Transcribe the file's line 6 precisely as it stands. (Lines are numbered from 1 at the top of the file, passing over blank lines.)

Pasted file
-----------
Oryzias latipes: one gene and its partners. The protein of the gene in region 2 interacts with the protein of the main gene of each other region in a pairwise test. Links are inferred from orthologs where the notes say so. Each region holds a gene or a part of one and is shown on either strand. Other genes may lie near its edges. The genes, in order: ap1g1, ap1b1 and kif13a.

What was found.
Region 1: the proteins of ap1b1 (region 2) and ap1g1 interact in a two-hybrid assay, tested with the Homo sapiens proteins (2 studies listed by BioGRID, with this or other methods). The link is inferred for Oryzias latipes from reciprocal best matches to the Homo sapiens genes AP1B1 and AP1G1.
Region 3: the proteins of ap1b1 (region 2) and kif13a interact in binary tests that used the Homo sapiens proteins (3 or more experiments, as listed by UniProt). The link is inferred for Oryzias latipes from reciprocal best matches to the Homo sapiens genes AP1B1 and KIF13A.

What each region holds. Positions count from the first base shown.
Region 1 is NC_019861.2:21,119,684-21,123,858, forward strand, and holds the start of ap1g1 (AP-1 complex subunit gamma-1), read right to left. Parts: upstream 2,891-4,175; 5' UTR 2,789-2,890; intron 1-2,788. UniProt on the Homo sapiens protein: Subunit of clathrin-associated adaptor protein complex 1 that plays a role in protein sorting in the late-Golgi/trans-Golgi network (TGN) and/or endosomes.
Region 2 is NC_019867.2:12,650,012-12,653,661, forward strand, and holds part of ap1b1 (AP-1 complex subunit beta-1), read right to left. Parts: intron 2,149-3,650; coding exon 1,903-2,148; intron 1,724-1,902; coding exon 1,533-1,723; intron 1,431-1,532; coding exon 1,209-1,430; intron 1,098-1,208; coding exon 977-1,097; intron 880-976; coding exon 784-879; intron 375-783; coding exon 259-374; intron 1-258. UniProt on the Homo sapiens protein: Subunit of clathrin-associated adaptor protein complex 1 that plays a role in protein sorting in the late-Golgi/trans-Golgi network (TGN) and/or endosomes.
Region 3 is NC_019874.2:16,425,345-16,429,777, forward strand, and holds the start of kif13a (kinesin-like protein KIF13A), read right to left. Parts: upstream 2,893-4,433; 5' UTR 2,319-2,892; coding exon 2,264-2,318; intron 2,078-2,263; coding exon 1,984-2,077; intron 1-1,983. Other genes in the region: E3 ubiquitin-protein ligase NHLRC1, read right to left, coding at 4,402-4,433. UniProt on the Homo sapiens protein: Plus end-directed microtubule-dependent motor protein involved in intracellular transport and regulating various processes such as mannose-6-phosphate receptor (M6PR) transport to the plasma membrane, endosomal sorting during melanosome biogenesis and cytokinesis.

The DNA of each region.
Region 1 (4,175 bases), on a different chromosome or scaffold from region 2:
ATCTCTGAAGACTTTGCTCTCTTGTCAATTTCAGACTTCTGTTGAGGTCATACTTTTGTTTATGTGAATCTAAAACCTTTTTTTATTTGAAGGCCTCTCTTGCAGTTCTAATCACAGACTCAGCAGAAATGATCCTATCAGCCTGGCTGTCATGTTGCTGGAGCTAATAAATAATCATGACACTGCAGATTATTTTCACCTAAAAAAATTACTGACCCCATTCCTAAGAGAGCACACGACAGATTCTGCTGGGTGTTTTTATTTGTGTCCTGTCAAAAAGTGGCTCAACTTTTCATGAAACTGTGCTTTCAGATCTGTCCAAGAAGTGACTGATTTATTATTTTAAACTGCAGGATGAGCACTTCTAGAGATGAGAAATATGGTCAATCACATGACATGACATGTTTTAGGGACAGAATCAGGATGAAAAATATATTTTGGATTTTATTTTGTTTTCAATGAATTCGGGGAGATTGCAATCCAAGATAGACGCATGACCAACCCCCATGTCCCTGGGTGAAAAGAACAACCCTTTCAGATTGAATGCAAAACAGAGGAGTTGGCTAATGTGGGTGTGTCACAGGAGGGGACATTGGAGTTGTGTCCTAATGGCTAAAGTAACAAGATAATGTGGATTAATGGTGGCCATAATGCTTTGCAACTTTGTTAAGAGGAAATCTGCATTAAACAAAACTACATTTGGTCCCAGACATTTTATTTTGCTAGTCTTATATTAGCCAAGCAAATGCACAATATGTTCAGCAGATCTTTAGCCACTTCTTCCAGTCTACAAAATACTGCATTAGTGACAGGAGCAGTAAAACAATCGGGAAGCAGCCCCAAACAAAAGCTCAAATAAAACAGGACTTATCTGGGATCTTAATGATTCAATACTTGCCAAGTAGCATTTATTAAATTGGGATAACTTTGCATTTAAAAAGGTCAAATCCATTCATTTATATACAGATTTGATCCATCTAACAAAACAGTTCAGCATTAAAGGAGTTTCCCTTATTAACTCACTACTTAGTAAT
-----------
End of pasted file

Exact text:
Region 1 is NC_019861.2:21,119,684-21,123,858, forward strand, and holds the start of ap1g1 (AP-1 complex subunit gamma-1), read right to left. Parts: upstream 2,891-4,175; 5' UTR 2,789-2,890; intron 1-2,788. UniProt on the Homo sapiens protein: Subunit of clathrin-associated adaptor protein complex 1 that plays a role in protein sorting in the late-Golgi/trans-Golgi network (TGN) and/or endosomes.